“First the Head, Second the Tail” – Should You Eat Chicken Neck?

"When it comes to culinary delights, there's a popular saying that goes, 'First the chicken, then the duck.' However, we're here to challenge that notion and elevate the humble duck to its rightful place at the top. With its rich, gamey flavor and tender meat, duck is a true gourmet's delight, offering a unique taste experience that simply can't be matched. Prepare to indulge in the ultimate culinary treat as we showcase the finest duck dishes that will leave you craving more."


The tail gland, or “phao câu”, is the last part of a chicken, duck, or goose’s body, and it is a reservoir of fat and cholesterol. While some people enjoy this part due to its rich, fatty taste, it is important to note that the high cholesterol content can be harmful to your health.


According to Health, the lymphatic tissue near the bird’s vent is a breeding ground for disease-causing bacteria and viruses, and it may also contain cancer-causing substances.

Of particular concern is the presence of a sinus cavity inside the vent. This cavity contains thousands of lymphoblasts and giant phagocytic cells, which have a strong ability to engulf and consume harmful substances. These cells can absorb toxic and disease-causing substances, including cancer-causing bacteria, into the bird’s body. As a result, the tail gland is likely to contain harmful bacteria that cannot be completely removed through cleaning and sanitation processes.

For this reason, scientists warn that consuming this part of the bird is akin to voluntarily introducing viruses and toxins into our bodies. These harmful substances can accumulate and lead to chronic illnesses and even cancer.


In addition, experts advise against consuming the tail gland for the following reasons:

High Fat Content: The tail gland is the part of the bird’s body that accumulates the most fat and cholesterol, which is why some people are drawn to it. However, experts caution that high cholesterol levels can be detrimental to health, especially for individuals with cardiovascular issues or dyslipidemia.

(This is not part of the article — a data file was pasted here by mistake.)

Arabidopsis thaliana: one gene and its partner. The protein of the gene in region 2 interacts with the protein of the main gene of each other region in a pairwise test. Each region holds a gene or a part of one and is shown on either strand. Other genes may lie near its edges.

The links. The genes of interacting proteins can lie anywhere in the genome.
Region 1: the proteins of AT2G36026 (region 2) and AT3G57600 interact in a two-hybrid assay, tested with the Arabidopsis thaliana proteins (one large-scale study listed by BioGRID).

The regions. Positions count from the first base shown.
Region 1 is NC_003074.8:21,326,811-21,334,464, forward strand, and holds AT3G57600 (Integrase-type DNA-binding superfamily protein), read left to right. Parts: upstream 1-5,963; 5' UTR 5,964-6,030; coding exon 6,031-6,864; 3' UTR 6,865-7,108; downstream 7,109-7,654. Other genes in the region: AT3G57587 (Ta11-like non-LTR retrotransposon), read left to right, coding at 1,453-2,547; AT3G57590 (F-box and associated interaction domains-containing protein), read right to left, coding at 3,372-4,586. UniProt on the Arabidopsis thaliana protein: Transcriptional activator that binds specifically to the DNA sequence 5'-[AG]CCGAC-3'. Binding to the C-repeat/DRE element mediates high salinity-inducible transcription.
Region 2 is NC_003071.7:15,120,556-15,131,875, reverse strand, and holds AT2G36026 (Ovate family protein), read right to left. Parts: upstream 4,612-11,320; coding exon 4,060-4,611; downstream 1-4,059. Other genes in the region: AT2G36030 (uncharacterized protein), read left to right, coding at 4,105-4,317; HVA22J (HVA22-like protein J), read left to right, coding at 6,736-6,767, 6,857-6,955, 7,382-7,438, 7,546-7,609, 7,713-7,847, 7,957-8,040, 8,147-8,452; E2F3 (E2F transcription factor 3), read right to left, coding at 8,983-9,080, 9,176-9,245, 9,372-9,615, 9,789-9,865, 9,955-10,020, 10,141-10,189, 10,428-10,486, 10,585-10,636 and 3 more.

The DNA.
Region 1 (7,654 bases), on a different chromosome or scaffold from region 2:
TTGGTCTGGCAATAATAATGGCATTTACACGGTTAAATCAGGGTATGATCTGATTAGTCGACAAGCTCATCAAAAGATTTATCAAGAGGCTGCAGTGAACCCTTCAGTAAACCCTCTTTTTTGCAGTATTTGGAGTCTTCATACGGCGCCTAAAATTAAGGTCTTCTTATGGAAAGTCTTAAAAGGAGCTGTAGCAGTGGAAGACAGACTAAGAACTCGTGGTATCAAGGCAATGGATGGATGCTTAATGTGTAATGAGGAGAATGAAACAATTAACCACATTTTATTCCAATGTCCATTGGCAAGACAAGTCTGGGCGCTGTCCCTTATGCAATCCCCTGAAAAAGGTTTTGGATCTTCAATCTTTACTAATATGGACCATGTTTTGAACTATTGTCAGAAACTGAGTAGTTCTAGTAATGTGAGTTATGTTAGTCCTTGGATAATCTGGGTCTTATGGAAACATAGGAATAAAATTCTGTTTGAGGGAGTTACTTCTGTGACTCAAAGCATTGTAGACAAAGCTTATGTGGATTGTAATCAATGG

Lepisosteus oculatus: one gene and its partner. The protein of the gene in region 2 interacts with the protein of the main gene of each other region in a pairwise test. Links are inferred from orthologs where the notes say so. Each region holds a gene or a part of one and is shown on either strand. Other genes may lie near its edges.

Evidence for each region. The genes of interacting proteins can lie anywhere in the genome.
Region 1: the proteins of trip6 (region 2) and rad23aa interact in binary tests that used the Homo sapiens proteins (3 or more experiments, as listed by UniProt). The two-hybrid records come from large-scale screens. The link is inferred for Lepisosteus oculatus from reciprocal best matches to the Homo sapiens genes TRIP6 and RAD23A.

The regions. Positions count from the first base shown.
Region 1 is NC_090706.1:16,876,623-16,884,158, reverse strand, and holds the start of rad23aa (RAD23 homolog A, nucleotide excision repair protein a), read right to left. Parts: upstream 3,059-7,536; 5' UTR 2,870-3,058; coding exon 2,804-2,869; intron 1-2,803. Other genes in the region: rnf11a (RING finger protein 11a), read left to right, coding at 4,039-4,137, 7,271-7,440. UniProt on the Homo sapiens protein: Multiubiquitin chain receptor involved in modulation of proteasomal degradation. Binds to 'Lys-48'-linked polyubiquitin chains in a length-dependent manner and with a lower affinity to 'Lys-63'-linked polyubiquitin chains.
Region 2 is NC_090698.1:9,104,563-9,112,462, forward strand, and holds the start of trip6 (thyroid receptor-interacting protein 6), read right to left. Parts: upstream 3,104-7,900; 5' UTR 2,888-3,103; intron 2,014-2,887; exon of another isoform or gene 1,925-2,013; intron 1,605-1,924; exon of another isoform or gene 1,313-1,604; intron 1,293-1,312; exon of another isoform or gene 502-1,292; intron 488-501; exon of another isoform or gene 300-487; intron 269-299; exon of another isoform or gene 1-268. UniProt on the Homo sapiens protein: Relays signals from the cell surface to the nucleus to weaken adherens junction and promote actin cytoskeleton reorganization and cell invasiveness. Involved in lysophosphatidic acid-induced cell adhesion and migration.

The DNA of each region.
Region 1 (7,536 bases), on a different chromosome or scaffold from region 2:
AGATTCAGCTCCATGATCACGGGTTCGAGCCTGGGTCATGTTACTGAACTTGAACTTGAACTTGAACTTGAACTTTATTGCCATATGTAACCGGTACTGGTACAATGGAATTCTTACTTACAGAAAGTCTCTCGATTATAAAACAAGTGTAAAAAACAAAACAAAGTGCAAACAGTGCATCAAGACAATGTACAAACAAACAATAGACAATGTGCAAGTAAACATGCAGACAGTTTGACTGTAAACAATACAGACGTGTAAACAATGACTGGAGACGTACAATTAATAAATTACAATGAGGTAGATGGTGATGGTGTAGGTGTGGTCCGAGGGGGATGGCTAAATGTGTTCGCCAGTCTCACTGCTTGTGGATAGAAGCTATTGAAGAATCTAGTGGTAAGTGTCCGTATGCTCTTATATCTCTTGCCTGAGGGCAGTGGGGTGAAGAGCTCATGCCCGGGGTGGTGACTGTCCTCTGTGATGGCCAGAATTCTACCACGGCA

No Beauty Benefits: Contrary to popular belief, consuming the tail gland does not make your hair darker, smoother, or your skin more beautiful. While it is true that birds use the oily substance produced by the gland to preen their feathers, making them shiny and water-resistant, these benefits are specific to the birds themselves and do not transfer to humans upon consumption.

Although the tail gland does contain some vitamin E, the amount is negligible. Considering the potential health risks, experts recommend removing this part of the bird before cooking. While occasional and moderate consumption may not cause immediate issues, regularly eating the tail gland can have detrimental effects on your health.

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Frequently asked questions

Chicken necks are a great source of glucosamine and chondroitin, which are beneficial for joint health and can help reduce inflammation. They also contain collagen, which is good for skin elasticity and bone strength.

It is important to source chicken necks from a reputable supplier to ensure they are fresh and have been handled properly. When preparing, trim any excess fat and ensure they are thoroughly cleaned. Cooking methods such as boiling, steaming, or slow cooking are recommended to ensure the necks are cooked thoroughly.

Chicken necks are rich in collagen, which is a protein essential for maintaining skin elasticity and preventing wrinkles. Collagen also promotes bone strength and can help reduce the risk of conditions like osteoporosis.

Yes, chicken necks are a great treat for dogs as they are a natural source of glucosamine and chondroitin, which are beneficial for joint health. However, it is important to supervise your dog when feeding them chicken necks to ensure they do not choke on any small bones.

It is important to ensure chicken necks are sourced, prepared, and cooked properly to reduce any potential risks. Undercooked or contaminated chicken necks can carry bacteria that may cause foodborne illnesses. Always follow food safety guidelines and ensure thorough cooking to minimize any risks.